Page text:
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How ‘micro’ are Microaggressions?

An Asian student is complimented by a professor for speaking perfect English, but it's actually his first language. A black man notices that a white woman flinches and clutches her bag as she sees him in the elevator she's about to enter. A woman speaks up in an important meeting, but she can barely get a word in without being interrupted by her male colleagues.

There's a name for what's happening in these situations, when people's biases against marginalised groups reveal themselves in a way that leaves their victims feeling uncomfortable or insulted: microaggressions.

For many, the word "microaggressions" has provided the vocabulary to express indignities they face in their workplaces, schools and in general day to day life. Others use this word describing situations in which people are being ‘too sensitive’…

Executive coach, podcast host and a Diversity & Inclusion advocate Sope Agbelusi helps me in exploring the actual meaning and feeling of microaggressions.

Q: How would you define microaggressions?

Microaggressions or aggressions, as I see them, because they are never ‘micro’ for the person on the receiving end of them, can be described as subtle/covert verbal or sometimes behavioural acts that are hostile and discriminatory commonly experienced by people from ethnic background. In this article my answers are from a race perspective but microaggressions can also be viewed through the lens of gender, age, sexuality, disability and other protected and unprotected characteristics.

Q: What makes microaggressions different from other rude or insensitive actions or comments?

The subtleties of microaggressions are what sets them apart from other rude or insensitive actions or comments. On the surface a statement can appear positive and sound like a compliment such as 'You're so articulate' but it’s an aggression because the observer is surprised and expects that person from an ethnic background to be less than. The observer incorrectly judged that person consciously or unconsciously based on their colour and was taken aback when their judgement was wrong.

The subtleties are also what makes them hard to explain or address especially in corporate settings when you are a minority. Often when the perpetrator is confronted they either deny or brush off the incident and the victim faces negative consequences which is why most of the time victims suffer in silence.

Simple things such as choosing not to learn how to say a colleague’s name instead calling them something completely different because it is easier for you is another good example that shows up repeatedly. My name is Sope Agbelusi, but ever since I can remember I have been called all sorts of names with people intentionally trying to call me a name which made life easy for them instead of asking for a pronunciation. Actress Uzo Aduba said "If they can learn to say Tchaikovsky and Michelangelo and Dostoyevsky, they can learn to say Uzoamaka" and she is absolutely right.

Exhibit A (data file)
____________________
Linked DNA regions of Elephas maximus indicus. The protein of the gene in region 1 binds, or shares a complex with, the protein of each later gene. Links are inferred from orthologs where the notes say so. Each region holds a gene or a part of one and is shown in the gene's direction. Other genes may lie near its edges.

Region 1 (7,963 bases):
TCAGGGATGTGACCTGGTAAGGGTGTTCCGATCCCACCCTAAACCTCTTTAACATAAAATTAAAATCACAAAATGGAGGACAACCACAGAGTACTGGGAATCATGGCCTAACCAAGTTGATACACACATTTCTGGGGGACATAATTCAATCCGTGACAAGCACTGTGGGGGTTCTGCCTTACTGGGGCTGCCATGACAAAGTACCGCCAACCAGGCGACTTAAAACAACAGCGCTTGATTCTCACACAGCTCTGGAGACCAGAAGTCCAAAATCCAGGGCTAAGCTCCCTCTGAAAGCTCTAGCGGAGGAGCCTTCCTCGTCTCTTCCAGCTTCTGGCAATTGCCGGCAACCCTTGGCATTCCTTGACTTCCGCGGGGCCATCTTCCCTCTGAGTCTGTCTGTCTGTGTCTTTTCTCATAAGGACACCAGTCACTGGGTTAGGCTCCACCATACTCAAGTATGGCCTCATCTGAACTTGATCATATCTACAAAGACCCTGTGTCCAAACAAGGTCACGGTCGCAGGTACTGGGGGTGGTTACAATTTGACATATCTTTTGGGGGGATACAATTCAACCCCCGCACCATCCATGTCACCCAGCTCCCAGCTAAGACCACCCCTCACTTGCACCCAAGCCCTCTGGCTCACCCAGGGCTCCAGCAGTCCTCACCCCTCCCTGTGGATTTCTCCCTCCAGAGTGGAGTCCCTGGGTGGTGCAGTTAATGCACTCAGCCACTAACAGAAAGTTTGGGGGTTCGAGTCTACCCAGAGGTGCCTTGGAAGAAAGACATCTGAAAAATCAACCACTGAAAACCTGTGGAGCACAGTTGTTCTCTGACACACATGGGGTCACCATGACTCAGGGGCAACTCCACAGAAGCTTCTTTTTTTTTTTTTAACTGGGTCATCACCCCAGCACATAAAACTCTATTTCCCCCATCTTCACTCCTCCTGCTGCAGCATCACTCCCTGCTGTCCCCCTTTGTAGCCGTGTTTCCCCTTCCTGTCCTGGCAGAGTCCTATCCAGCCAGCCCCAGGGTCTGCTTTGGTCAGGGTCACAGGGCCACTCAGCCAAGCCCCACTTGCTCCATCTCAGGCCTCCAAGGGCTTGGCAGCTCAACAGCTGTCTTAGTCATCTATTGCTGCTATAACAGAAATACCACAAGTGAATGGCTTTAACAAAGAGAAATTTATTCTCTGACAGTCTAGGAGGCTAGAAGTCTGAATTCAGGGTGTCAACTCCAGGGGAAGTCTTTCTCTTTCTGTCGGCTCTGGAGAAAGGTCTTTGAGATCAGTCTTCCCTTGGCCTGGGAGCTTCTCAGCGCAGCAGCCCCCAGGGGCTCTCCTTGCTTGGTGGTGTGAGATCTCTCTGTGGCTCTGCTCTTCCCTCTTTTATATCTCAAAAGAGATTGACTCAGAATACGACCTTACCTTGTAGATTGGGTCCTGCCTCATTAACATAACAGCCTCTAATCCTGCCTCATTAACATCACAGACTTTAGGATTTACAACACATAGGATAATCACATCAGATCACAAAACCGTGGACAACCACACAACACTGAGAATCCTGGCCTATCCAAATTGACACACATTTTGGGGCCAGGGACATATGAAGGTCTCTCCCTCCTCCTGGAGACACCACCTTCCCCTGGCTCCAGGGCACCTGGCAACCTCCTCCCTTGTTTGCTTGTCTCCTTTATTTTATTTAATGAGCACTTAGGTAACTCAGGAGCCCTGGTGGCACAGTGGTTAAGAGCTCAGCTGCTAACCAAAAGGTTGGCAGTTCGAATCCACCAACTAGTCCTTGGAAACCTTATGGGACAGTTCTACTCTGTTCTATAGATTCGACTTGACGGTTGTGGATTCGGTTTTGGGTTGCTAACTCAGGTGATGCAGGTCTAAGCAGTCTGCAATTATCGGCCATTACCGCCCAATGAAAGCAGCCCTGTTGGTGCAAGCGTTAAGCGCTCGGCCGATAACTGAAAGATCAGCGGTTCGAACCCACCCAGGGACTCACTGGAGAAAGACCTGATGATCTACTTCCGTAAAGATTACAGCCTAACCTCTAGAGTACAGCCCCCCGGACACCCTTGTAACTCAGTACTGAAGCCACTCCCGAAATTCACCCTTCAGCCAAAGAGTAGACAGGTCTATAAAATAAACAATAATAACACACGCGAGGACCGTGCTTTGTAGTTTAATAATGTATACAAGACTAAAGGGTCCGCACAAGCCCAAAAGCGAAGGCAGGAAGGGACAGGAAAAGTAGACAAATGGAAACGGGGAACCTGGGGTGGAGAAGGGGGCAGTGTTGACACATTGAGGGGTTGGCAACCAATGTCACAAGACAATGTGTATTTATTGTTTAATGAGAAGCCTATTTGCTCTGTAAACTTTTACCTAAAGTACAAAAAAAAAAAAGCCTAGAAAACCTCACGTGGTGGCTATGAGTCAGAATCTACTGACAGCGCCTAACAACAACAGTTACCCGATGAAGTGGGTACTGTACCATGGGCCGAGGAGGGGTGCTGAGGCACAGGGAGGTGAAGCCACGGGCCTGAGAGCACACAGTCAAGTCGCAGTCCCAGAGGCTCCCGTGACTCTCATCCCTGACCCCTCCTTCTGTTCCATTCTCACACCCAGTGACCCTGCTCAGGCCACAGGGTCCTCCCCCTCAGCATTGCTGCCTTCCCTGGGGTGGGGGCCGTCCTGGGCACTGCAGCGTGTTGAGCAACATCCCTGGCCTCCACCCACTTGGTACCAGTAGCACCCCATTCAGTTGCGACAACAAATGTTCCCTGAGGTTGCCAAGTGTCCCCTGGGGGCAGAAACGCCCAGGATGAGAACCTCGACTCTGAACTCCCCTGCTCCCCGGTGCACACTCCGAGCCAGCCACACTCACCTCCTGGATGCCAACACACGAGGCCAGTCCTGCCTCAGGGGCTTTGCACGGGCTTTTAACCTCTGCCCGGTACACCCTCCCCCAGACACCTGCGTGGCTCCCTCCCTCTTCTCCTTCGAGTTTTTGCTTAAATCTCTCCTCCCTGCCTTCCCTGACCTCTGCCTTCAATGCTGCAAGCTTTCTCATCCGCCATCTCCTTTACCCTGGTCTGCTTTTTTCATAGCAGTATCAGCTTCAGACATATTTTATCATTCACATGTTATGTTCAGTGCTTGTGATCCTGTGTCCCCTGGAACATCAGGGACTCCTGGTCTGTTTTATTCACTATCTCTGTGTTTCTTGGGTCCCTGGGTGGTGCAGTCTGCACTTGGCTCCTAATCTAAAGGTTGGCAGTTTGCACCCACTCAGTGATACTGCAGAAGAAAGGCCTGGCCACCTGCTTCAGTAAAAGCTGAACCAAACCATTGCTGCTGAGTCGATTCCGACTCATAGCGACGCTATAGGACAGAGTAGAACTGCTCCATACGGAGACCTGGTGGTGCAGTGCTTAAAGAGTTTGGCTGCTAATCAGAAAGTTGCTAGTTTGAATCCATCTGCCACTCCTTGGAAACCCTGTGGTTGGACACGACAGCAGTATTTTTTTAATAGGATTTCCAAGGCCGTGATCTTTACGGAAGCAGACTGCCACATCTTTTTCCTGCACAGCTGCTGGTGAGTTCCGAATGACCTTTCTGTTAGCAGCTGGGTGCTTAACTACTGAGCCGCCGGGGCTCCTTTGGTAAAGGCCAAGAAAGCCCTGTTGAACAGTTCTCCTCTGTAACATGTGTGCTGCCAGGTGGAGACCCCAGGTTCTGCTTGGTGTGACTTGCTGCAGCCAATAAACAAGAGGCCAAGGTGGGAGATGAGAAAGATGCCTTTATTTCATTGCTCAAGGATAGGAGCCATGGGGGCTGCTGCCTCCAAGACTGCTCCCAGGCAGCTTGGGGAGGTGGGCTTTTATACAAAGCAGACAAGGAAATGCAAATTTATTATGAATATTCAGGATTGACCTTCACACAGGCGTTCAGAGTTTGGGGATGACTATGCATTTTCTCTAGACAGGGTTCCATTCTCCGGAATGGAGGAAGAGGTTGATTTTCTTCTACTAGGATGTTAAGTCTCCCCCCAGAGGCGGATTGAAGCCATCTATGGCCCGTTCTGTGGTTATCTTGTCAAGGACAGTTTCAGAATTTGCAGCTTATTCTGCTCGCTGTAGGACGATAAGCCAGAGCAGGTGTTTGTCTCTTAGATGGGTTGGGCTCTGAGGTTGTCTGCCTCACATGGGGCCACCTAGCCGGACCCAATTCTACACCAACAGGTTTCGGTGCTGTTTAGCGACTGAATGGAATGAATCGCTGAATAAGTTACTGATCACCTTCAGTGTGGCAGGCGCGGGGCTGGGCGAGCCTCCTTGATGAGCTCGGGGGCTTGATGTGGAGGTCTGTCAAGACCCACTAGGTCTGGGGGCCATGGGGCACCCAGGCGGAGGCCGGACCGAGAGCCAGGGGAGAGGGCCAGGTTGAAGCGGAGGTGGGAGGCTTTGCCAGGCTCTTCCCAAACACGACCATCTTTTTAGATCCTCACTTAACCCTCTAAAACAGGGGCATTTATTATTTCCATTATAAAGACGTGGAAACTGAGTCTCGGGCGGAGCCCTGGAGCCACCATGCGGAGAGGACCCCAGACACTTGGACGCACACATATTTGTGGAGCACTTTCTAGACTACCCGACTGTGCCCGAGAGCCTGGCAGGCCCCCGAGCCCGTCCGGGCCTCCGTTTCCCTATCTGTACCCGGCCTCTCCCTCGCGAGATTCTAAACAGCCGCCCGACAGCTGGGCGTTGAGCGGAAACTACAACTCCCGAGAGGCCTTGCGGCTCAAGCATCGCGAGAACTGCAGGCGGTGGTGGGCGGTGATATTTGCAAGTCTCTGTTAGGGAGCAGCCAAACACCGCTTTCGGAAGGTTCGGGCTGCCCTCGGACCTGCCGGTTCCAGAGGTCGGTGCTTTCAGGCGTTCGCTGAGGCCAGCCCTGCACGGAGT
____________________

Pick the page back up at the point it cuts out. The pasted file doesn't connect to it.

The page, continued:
Q: How do microaggressions actually harm people?

Microaggressions have been proven to cause depression, stress and trauma. People who have been subjected to microaggressions on a regular basis, such as those operating in toxic workplaces, have experienced headaches, insomnia and have struggled emotionally, which is not a surprise. It takes a lot of energy holding it together at work and not explode which takes its toll on the person physically, emotionally and mentally.

Another way it harms people is when they are repeatedly told that THEY are in the wrong; that their perceptions and experiences are incorrect, or them being outright dismissed makes them begin to question themselves and their lived experiences. They begin to wonder if it’s all imagery and if it is them, who are indeed making a mountain out of a molehill, as colleagues, friends and family have been told in the past when they reported incidents of microaggressions to HR.

Q: What can I do to avoid subjecting people to microaggressions?

1. Think before you talk and act. Too often people have ‘foot in mouth’ syndrome, which results in saying or doing something without thinking about how it may sound, and more importantly how it may make others feel.

2. Check your bias. White privilege and superiority often lead to subjecting people to microaggressions. When you are checked-in and aware of your bias you react to situations in a more thoughtful manner and treat people in a more inclusive way.

3. Put yourself in situations where you are not the majority. This not only helps you to understand how uncomfortable it can be, but it also helps you to understand other people and their cultural contexts better.

Q: How can I point people out when they have made a comment that could be interpreted as a microaggression?

This really depends on the setting. In some environments, the victim of a microaggression can have a conversation with the person who have made the derogatory comment and explain what they did wrong and how what they said was offensive. However, if the confronted person is likely to react negatively, I would not do this, as I have witnessed situations where the perpetrator has turned the tables and accused the victim of bullying.

If it is a regular occurrence in a work setting, document each incident and try to get witnesses and allies, who would be willing to support you before going to HR. This will give you a stronger case.

In a public setting, e.g., people touching your hair, speak up, do not let it slide as that won’t teach the person a lesson and they may go off and do the same to other people.


Follow and engage with Sope’s work: Podcast -

Instagram and LinkedIn: @sopeagbelusi

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*Originally published in SOCIALight Magazine Conscious Growth column Issue 16. Link


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